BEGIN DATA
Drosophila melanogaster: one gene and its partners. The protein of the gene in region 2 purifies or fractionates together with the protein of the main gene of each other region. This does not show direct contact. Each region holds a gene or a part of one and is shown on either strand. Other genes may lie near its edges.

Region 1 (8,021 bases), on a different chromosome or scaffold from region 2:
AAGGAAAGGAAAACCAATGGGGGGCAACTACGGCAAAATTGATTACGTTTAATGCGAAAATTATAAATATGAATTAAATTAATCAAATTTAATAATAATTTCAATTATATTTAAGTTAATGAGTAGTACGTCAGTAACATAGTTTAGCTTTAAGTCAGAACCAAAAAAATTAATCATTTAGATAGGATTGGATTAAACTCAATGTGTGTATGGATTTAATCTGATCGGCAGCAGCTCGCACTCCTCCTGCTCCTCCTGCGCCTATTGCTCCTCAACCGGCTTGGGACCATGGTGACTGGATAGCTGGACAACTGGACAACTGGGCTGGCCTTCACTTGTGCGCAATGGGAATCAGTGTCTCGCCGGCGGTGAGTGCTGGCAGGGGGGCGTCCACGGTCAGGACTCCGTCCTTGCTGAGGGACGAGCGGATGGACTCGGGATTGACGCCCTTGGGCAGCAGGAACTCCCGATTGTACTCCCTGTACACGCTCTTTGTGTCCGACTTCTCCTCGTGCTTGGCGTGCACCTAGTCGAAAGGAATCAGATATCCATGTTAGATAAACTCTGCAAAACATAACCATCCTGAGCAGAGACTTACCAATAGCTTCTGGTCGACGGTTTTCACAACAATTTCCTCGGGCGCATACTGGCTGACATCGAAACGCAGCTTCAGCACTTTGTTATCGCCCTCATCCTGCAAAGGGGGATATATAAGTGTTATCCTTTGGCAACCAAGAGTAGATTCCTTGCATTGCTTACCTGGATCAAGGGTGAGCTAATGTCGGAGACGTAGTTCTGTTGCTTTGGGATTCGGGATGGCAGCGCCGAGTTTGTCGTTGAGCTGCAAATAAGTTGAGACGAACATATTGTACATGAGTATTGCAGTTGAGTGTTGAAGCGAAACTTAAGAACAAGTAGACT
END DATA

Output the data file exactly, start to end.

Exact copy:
Drosophila melanogaster: one gene and its partners. The protein of the gene in region 2 purifies or fractionates together with the protein of the main gene of each other region. This does not show direct contact. Each region holds a gene or a part of one and is shown on either strand. Other genes may lie near its edges.

Region 1 (8,021 bases), on a different chromosome or scaffold from region 2:
AAGGAAAGGAAAACCAATGGGGGGCAACTACGGCAAAATTGATTACGTTTAATGCGAAAATTATAAATATGAATTAAATTAATCAAATTTAATAATAATTTCAATTATATTTAAGTTAATGAGTAGTACGTCAGTAACATAGTTTAGCTTTAAGTCAGAACCAAAAAAATTAATCATTTAGATAGGATTGGATTAAACTCAATGTGTGTATGGATTTAATCTGATCGGCAGCAGCTCGCACTCCTCCTGCTCCTCCTGCGCCTATTGCTCCTCAACCGGCTTGGGACCATGGTGACTGGATAGCTGGACAACTGGACAACTGGGCTGGCCTTCACTTGTGCGCAATGGGAATCAGTGTCTCGCCGGCGGTGAGTGCTGGCAGGGGGGCGTCCACGGTCAGGACTCCGTCCTTGCTGAGGGACGAGCGGATGGACTCGGGATTGACGCCCTTGGGCAGCAGGAACTCCCGATTGTACTCCCTGTACACGCTCTTTGTGTCCGACTTCTCCTCGTGCTTGGCGTGCACCTAGTCGAAAGGAATCAGATATCCATGTTAGATAAACTCTGCAAAACATAACCATCCTGAGCAGAGACTTACCAATAGCTTCTGGTCGACGGTTTTCACAACAATTTCCTCGGGCGCATACTGGCTGACATCGAAACGCAGCTTCAGCACTTTGTTATCGCCCTCATCCTGCAAAGGGGGATATATAAGTGTTATCCTTTGGCAACCAAGAGTAGATTCCTTGCATTGCTTACCTGGATCAAGGGTGAGCTAATGTCGGAGACGTAGTTCTGTTGCTTTGGGATTCGGGATGGCAGCGCCGAGTTTGTCGTTGAGCTGCAAATAAGTTGAGACGAACATATTGTACATGAGTATTGCAGTTGAGTGTTGAAGCGAAACTTAAGAACAAGTAGACT